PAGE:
Don’t wait until it’s too late! Check out First Financial’s ID Theft Protection products – with our Fully Managed Identity Recovery services, you don’t need to worry. A professional Recovery Advocate will do the work on your behalf, based on a plan that you approve. Should you experience an Identity Theft incident, your Recovery Advocate will stick with you all along the way – and will be there for you until your good name is restored and you can try it FREE for 90 days!*

Our ID Theft Protection options may include some of the following services, based on the package you choose to enroll in: Lost Document Replacement, Credit Bureau Monitoring, Score Tracker, and Three-Generation Family Benefit. To learn more about our ID Theft Protection products, click here and enroll today!**

Article Source: Kimberly Palmer for US News – Money, Http://money.usnews.com/money/personal-finance/articles/2014/09/16/8-ways-to-protect-your-identity-while-online-shopping

*Available for new enrollments only. After the free trial of 90 days, the member must contact the Credit Union to opt-out of ID Theft Protection or the monthly fee of $4.95 will automatically be deducted out of the base savings account or $8.95 will be deducted out of the First Protection Checking account (depending upon the coverage option selected), on a monthly basis or until the member opts out of the program. 

**Identity Theft insurance underwritten by subsidiaries or affiliates of Chartis Inc. The description herein is a summary and intended for informational purposes only and does not include all terms, conditions and exclusions of the policies described. Please refer to the actual policies for terms, conditions, and exclusions of coverage. Coverage may not be available in all jurisdictions.

8 Steps to Protect Against Credit Card Fraud

Secure purchasesIn light of recent retailer data breaches and with credit and debit card fraud becoming more frequent, be sure to read and follow these 8 steps to protect yourself and your identity from being stolen.

1. Be sure to get a new replacement credit or debit card if yours was compromised. If you suspect fraudulent transactions on your card and your financial institution hasn’t contacted you or provided you with a replacement card – be sure to call and request one.

2. Check your bank account register and credit card activity online to see whether your card was used at Home Depot or at any other place that was recently hacked. Don’t wait for your print statement to come in the mail; check the latest account activity digitally by signing up for online access to your account information or by using a mobile banking app. Also watch out for changes to your debit card PIN.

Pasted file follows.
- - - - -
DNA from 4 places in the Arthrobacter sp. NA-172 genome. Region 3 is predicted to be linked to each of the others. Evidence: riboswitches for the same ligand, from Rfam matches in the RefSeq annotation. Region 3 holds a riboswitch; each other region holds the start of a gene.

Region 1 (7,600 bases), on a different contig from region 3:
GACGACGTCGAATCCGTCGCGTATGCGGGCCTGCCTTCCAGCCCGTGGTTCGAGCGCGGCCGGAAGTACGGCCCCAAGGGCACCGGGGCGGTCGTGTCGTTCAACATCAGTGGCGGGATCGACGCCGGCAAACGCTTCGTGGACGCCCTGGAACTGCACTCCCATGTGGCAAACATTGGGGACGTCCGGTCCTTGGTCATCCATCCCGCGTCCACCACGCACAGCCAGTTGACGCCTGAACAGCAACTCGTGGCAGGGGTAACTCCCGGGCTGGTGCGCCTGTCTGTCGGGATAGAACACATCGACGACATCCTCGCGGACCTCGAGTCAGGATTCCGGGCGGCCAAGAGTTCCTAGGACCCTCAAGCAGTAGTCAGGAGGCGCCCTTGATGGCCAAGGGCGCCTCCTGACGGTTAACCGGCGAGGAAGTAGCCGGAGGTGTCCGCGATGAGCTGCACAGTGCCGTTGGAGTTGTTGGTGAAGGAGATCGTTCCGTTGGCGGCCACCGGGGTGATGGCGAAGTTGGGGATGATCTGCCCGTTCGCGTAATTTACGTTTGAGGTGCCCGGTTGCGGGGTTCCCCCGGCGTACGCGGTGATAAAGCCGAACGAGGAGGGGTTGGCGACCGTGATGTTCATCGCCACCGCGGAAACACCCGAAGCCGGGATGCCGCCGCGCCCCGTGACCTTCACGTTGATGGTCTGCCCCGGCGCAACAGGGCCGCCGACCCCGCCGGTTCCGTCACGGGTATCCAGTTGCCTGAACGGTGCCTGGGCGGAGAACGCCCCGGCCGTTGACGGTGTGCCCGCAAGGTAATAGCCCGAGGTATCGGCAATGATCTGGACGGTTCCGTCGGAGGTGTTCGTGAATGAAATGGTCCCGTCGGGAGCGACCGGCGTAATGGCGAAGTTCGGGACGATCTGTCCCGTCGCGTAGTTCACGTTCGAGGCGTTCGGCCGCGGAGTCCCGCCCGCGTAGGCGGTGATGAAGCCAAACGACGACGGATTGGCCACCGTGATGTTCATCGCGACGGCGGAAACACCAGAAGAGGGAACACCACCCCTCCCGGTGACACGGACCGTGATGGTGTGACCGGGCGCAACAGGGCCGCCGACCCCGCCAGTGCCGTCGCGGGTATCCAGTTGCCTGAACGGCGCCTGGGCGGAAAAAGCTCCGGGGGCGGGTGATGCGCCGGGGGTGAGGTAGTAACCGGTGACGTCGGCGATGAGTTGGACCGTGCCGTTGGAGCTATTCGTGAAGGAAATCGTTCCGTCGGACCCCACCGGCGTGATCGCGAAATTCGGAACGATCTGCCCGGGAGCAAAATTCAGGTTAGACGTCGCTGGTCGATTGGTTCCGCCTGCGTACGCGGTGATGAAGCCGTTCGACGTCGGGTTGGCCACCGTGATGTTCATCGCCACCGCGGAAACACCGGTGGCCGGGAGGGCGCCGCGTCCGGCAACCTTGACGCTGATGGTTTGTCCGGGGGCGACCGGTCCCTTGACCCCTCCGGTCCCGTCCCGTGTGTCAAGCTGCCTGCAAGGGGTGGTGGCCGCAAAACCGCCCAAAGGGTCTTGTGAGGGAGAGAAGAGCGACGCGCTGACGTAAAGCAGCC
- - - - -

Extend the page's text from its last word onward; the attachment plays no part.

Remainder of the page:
3. Be alert for post-breach phishing attempts. Hackers don’t always get everything they need to break into your accounts, so they will typically send you e-mails or even call on the phone and pose as your bank or card issuer to try to trick you into giving up the missing pieces, including mother’s maiden name, account username and password, date of birth, and Social Security Number. Do not give this information out – your bank will never call, text, or email you for the information you already provided when you opened your account.

4. Lock down your credit report with a security freeze, which essentially shuts off access to your credit history by new would-be lenders. If a hacker applies for a loan in your name, the creditor is less likely to approve it if he or she can’t see your credit file. Freezes are typically free for victims of identity theft, which you are if you paid with plastic at Home Depot between April and September of this year.

5. Get as many as 18 free credit reports per year so you can regularly monitor them and keep an eye out for fraudulent new accounts. You can get three free credit reports (one from each credit bureau) from annualcreditreport.com and three more in many states that also mandate free annual reports.

You’re also entitled to a free credit report from each bureau after you file a 90-day fraud alert, which you should do every 90 days if you’ve been a victim of the Home Depot or other data breach, or have a good-faith suspicion that you’re about to become a victim of identity fraud.

6. Ask merchants big or small if they’re PCI-DSS compliant. If they don’t know or have not even heard of this most basic of data security measures, pay with a credit card, rather than debit card, because fraud theft from your checking account/debit card can set off a cascade of headaches, including penalty fees for bounced checks or insufficient funds.

7. Change your passwords regularly on your various financial accounts and use strong passwords to thwart hackers and protect yourself online.

8. Don’t panic, but take the breach threat seriously, because this problem is now a fact of life until the big payment card brands, banks, and retailers improve the security of payment processing systems in the U.S.

Don’t wait until it’s too late! Check out First Financial’s ID Theft Protection products – with our Fully Managed Identity Recovery services, you don’t need to worry. A professional Recovery Advocate will do the work on your behalf, based on a plan that you approve. Should you experience an Identity Theft incident, your Recovery Advocate will stick with you all along the way – and will be there for you until your good name is restored and you can try it FREE for 90 days!*